Brandi Carlile explores empathy, forgiveness in new album

Photo courtesy of Artistswave.
Carlile’s latest album hit No. 5 on the Billboard 200 this week, surpassing her 2015 album ‘The Firewatcher’s Daughter,’ which peaked at No. 9.

Brandi Carlile is the unsung hero of modern Americana music. Since releasing her eponymous debut album in 2005, Carlile has established herself as a critically-acclaimed veteran of the scene. She has built a sizable and devoted following but, puzzlingly, has yet to attain the household name status that acts like Mumford & Sons and The Lumineers reached during the 21st century indie folk boom.

Carlile is a definitive songwriters’ songwriter, with songs that communicate a compassionate wisdom that many artists covet, but few achieve. Her delicate melodies and thoughtful writing have earned the respect of musical giants such as Adele, Pearl Jam and Dolly Parton; each covered one of Carlile’s songs for Cover Stories, a 2017 project celebrating the 10th anniversary of The Story, Carlile’s breakthrough album. By far the biggest name involved, however, was former U.S. President Barack Obama, who provided the album’s foreword. “Brandi Carlile tells stories that encourage us to see ourselves in one another,” Obama wrote. “She reminds us that, together, we can build for our children a more just, peaceful world.”

It is difficult to describe the insight that Carlile’s music provides to listeners. The Boston Globe suggested it might be “emotional intelligence” or “thoughtful clarity.” Either way, a Carlile album leaves listeners with a sense of enlightenment, imparted through a uniquely captivating voice that is vulnerable yet commanding – raw yet powerful. The Globe called it “the most arresting female voice in pop this side of Adele.”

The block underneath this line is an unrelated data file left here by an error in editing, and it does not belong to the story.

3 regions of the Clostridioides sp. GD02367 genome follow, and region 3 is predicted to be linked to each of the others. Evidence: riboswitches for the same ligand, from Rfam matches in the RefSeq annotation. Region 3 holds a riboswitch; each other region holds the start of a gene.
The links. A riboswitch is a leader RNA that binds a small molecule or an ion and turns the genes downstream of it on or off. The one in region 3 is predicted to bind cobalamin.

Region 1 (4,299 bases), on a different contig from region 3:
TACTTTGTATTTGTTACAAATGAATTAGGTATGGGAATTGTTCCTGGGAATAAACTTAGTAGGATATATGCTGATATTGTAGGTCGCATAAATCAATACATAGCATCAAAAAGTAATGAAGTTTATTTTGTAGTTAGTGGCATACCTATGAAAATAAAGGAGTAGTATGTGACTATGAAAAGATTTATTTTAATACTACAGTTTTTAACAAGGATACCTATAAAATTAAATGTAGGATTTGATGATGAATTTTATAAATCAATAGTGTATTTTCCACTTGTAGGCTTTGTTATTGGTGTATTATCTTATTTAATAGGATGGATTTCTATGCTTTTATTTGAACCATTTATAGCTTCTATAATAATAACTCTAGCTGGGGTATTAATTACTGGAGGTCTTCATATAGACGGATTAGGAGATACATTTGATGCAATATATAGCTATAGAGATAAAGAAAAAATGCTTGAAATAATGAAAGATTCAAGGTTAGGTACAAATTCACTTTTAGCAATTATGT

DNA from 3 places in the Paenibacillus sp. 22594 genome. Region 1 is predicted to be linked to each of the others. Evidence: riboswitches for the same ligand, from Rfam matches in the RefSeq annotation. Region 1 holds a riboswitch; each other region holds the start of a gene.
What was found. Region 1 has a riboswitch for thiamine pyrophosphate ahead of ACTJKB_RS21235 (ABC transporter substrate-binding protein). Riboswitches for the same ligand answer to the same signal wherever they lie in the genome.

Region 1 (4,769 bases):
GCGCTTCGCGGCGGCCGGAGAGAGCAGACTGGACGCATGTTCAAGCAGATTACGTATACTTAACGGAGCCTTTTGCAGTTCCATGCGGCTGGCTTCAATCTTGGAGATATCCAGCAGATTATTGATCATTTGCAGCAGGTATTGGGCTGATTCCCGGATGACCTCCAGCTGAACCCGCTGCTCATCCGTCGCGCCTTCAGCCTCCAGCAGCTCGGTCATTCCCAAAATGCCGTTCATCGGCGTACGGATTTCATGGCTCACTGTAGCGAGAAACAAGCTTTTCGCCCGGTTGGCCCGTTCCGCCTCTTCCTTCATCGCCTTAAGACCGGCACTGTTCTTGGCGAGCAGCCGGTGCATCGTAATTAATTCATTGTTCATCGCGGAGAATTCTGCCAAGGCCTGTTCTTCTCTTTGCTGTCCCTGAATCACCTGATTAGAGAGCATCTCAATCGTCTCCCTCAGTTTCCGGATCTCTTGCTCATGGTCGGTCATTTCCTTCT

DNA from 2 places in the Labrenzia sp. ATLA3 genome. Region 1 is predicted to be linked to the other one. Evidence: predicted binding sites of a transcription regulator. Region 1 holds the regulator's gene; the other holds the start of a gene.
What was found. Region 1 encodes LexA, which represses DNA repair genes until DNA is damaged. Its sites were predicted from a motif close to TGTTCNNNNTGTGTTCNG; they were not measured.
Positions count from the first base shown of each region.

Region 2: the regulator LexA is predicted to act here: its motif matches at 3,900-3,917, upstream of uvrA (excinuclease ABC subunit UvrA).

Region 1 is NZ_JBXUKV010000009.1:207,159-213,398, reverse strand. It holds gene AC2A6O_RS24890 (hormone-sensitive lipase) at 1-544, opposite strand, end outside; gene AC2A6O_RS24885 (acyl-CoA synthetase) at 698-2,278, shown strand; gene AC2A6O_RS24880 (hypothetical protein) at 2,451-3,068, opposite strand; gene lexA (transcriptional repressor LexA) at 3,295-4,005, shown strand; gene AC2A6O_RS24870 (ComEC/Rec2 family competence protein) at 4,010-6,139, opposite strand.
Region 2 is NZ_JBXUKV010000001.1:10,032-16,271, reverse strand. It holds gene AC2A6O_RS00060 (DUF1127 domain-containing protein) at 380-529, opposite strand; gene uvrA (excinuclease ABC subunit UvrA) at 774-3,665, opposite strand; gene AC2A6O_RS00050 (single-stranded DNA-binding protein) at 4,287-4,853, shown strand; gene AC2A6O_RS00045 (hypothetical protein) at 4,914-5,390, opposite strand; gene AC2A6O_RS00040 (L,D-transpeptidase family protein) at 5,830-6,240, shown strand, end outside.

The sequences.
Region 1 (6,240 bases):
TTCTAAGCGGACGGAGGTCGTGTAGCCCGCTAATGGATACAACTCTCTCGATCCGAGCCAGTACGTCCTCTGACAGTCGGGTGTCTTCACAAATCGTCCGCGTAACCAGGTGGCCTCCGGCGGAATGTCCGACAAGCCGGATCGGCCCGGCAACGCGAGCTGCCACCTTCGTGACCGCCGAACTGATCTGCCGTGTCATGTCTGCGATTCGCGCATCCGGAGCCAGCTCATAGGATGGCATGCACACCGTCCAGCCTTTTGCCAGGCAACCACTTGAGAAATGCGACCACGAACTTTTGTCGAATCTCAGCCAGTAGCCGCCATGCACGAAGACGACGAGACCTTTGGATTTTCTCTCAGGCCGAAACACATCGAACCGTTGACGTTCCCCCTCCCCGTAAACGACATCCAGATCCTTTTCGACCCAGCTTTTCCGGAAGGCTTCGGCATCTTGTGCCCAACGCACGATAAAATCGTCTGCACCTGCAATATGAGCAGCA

Released Feb. 16, By the Way, I Forgive You might be the record that gets Carlile the popular attention that the quality of her work demands. On her sixth studio album, she teamed up with star Nashville producers Dave Cobb and Shooter Jennings, and the result is a sensational achievement. Contrasting with the vibrant and energetic sound of 2015’s The Firewatcher’s Daughter, which earned Carlile her first Grammy nomination, this new album is more tender in tone. Save for a few playful numbers, it is more solemn than her previous work, grappling seriously with the difficult concepts of forgiveness and empathy. Her characters are often individuals ostracized by society, but through emotive storytelling, Carlile illuminates the universal humanity that exists in all people.

In the album’s marketing campaign, Carlile posted an open letter on Facebook to her Baptist minister. When Carlile was 15, he refused to baptize her because she was gay, embarrassing her in front of her family and friends. Carlile forgave him in the letter. Yet Carlile’s forgiveness is not of the shallow variety that seeks escape rather than understanding. Her concept is more radical, stemming from a fundamental respect for all people’s inherent humanity and – as she discussed in a Rolling Stone interview – an acceptance that “life is hard.”